First thing the next morning, excitedly run to your utility sink and behold! (What I mean to say is, hold your breath) and remove the soaking burner piece.  I just emptied the ammonia into the drain and ran water the whole time.  I suppose this is not a good thing to do, but I didn’t check.  Maybe there is a better way to dispose of ammonia?  At any rate, it’s what I did.  The dirty burned on stuff was gone after I wiped it lightly with a rag under the running water.  (See above?)  Now, you may breathe.


I have 5 gas burners.  They all get dirty.  This is not a new cook top.  It is an old cook top, about 18 years old I think.  The parts under the burner pieces get dirty, too.  See how clean this one looks?  This is what I used:


I had previously used up all my Simple Green, a wonderful product for cleaning, but evidently not environmentally friendly.  (I had purchased it at a yard sale, of course, and when I went to BUY some, I discovered it was no longer available.)  At any rate, this works fairly well.  Spray on, wipe off and dry.


TA DA!!!

(Oh and the blue teapot—$5.  Le Creuset, of course. Never been used.  Until I got a hold of it.   I don’t drink that much tea, but I like how it looks.  Oh, and sometimes I make tea, too.)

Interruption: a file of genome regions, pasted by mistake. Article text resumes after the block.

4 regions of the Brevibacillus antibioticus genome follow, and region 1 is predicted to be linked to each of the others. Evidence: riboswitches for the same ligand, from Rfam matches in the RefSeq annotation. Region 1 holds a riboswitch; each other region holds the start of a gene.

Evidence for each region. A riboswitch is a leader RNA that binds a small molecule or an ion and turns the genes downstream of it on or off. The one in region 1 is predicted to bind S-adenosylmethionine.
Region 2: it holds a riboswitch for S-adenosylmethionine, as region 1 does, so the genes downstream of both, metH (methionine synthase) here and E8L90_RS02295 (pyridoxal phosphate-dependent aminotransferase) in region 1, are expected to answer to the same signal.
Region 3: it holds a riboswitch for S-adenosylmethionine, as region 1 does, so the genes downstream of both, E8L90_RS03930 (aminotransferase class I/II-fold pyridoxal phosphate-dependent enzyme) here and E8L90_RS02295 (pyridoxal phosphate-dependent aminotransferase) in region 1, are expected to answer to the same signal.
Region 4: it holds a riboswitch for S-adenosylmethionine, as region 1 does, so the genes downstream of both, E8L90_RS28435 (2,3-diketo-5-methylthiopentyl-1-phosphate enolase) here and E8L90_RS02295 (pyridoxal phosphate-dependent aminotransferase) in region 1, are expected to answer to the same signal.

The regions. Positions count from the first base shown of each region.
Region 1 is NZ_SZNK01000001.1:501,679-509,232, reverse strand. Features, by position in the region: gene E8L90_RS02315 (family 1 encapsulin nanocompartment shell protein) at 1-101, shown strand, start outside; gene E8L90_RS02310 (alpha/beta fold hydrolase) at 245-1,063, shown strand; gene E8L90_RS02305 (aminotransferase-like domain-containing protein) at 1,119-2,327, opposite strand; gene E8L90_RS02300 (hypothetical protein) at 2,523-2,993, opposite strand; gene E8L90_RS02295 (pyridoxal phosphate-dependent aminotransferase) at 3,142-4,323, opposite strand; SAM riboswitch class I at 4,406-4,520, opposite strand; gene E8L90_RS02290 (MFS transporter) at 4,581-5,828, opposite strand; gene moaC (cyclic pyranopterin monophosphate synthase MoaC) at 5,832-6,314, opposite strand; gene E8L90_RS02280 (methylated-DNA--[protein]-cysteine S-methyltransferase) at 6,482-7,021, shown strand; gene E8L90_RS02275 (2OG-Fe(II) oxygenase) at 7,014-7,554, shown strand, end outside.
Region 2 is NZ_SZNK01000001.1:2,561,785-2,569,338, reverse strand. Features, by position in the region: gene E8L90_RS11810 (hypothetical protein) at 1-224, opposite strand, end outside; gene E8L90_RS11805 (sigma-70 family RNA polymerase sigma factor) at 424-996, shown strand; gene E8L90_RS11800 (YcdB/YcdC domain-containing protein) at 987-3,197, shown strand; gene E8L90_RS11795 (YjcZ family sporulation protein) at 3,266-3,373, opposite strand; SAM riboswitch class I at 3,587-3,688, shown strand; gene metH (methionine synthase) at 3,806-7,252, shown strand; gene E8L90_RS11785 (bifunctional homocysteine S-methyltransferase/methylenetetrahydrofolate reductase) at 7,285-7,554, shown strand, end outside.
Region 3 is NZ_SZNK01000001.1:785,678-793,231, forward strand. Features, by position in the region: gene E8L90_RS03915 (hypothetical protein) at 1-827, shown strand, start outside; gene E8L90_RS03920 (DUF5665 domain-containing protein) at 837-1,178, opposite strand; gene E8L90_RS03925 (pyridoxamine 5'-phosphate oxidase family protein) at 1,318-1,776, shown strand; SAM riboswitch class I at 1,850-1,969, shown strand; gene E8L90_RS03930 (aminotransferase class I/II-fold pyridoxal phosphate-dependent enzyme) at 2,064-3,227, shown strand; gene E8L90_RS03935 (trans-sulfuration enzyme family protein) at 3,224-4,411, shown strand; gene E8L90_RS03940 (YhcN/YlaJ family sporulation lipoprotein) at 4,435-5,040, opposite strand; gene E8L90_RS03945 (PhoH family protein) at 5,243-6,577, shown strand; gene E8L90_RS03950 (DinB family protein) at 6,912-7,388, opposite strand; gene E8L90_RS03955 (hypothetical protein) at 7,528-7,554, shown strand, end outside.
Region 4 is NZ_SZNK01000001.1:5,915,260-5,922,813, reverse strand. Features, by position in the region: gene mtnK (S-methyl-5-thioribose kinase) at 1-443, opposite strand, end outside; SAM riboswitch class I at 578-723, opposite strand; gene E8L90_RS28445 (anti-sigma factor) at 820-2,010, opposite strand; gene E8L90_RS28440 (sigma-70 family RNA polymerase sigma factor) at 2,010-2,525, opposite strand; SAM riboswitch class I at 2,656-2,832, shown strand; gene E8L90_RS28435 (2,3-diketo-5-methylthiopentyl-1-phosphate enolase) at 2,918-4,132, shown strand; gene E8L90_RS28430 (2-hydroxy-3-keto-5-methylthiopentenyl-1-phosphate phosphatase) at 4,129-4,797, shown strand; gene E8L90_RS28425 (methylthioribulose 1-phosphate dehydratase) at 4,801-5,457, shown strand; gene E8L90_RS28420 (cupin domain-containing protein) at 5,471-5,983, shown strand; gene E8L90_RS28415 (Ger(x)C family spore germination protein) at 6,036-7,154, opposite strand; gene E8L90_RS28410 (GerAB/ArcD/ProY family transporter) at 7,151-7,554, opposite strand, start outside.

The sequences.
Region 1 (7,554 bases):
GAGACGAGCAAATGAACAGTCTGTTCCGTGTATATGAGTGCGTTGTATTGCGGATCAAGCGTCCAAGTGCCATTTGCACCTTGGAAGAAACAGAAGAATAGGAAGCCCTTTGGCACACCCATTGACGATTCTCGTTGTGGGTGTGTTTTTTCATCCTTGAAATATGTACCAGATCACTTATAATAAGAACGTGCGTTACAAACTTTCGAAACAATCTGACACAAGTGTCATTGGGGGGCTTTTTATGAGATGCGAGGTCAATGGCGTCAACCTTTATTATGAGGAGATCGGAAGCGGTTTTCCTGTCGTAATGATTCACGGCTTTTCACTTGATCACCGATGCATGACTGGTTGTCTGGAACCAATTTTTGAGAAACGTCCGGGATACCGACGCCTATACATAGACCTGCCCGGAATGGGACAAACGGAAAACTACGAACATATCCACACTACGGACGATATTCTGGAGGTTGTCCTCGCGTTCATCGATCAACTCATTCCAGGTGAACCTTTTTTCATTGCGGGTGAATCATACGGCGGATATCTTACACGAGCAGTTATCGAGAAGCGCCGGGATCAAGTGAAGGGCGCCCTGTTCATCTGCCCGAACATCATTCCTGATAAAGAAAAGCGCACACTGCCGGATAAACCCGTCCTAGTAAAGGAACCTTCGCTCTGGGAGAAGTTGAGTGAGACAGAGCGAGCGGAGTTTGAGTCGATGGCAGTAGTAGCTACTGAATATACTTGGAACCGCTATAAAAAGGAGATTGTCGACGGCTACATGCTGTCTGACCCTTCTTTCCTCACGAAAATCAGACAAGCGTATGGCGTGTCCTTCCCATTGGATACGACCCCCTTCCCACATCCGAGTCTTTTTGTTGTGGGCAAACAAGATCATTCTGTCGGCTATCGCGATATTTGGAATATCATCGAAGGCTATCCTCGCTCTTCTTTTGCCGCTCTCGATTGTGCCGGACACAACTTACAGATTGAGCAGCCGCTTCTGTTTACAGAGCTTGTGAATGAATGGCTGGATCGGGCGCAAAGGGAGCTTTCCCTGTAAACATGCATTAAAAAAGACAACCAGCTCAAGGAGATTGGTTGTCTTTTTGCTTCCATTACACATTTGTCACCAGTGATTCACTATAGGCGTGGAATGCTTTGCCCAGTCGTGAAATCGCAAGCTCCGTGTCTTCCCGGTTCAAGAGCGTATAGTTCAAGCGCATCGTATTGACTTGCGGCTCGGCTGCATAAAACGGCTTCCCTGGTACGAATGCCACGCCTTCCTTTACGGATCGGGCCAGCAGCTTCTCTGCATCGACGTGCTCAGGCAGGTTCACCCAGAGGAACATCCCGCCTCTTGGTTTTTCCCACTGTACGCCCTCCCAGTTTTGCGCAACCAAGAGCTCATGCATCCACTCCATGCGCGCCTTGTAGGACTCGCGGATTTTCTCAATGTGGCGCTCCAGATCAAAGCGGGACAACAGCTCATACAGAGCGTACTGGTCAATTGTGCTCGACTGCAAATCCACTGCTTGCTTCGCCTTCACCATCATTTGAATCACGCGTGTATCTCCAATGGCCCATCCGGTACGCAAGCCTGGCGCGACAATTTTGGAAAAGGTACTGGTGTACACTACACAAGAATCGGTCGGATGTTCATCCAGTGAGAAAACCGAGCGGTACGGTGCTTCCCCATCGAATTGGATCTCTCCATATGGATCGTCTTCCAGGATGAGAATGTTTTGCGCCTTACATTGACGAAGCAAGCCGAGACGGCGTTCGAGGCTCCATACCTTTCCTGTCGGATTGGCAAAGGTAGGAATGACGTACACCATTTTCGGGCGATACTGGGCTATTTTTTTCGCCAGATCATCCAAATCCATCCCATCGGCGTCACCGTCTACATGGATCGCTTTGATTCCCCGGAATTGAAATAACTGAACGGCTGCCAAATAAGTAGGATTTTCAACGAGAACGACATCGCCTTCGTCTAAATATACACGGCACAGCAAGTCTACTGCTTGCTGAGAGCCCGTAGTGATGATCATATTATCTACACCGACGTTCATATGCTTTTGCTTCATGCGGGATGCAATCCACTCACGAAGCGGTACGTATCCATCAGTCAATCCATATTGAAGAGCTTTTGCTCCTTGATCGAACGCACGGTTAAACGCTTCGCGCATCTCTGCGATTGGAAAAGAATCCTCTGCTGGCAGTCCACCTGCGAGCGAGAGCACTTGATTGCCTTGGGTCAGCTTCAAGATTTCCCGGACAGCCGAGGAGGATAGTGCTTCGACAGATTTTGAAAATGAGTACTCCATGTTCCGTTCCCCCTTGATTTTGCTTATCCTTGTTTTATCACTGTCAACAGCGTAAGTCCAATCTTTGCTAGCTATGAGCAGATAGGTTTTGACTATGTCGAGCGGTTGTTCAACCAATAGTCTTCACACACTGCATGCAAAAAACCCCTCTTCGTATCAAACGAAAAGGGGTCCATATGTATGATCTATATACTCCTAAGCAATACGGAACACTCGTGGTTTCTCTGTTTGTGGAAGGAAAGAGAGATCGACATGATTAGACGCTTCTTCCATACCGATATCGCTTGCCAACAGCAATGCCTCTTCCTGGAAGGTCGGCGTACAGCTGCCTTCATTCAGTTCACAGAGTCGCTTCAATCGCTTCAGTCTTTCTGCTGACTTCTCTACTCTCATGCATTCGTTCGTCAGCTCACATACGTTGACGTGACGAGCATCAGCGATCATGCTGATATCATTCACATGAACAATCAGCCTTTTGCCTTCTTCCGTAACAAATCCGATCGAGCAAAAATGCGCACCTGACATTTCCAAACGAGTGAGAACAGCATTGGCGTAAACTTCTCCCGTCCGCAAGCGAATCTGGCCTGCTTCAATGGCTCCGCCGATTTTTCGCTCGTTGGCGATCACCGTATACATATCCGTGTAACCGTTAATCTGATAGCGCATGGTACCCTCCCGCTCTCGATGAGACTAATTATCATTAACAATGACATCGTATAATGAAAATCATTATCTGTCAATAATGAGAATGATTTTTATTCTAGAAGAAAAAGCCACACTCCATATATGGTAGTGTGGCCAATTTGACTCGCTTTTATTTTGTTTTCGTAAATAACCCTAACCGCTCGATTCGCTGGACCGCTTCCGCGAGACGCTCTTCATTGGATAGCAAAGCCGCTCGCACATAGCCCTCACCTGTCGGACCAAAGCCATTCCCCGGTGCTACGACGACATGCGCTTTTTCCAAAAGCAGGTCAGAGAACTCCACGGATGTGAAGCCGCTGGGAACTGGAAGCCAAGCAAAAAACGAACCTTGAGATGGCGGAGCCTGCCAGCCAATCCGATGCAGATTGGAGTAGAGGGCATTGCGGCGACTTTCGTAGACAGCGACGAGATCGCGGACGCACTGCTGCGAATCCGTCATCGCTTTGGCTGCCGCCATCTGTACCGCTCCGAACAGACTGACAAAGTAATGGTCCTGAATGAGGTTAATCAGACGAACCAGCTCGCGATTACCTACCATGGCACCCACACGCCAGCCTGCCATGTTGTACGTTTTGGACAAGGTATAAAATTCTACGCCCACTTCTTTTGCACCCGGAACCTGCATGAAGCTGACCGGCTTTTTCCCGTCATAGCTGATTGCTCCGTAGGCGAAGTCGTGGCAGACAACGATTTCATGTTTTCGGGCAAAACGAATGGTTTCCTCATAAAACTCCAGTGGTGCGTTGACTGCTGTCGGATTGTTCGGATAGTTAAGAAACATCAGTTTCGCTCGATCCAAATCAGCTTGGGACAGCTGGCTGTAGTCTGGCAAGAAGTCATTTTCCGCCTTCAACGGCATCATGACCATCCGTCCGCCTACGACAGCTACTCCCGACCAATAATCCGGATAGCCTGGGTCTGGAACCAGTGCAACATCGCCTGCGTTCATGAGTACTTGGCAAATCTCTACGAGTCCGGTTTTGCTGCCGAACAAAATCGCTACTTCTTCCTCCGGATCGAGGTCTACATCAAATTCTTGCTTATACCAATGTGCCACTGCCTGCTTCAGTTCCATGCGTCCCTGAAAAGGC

P.S.  If someone comments that I might damage my stove top by using this stuff too much, don’t worry.  I don’t.  Use it too much.  Or very often.  Which is why I’m presently so happy with my stove top.  And why you got this amazingly interesting post. 

Green thumbs

Christmas is over.  But the house plants linger on……..

Do you have any of these around your house?


I loved it during the holidays, so cheerful.  Now, though, not so much.  Poor thing.  It’s dying a slow death.


This one is going through its own death throws….it once looked like this:


And, it wasn’t that long ago, either.  But now, as it is written (really it is—in the instructions) I must let its leaves turn yellow and then put it into some type of safe hibernation for the duration, returning it to light and life after AT LEAST 6 to 8 weeks.  I am waiting…….and I likely won’t think about it again until next October, if then.  I hope I do, though.  I thought it was gorgeous and maybe, just maybe I can bring it back?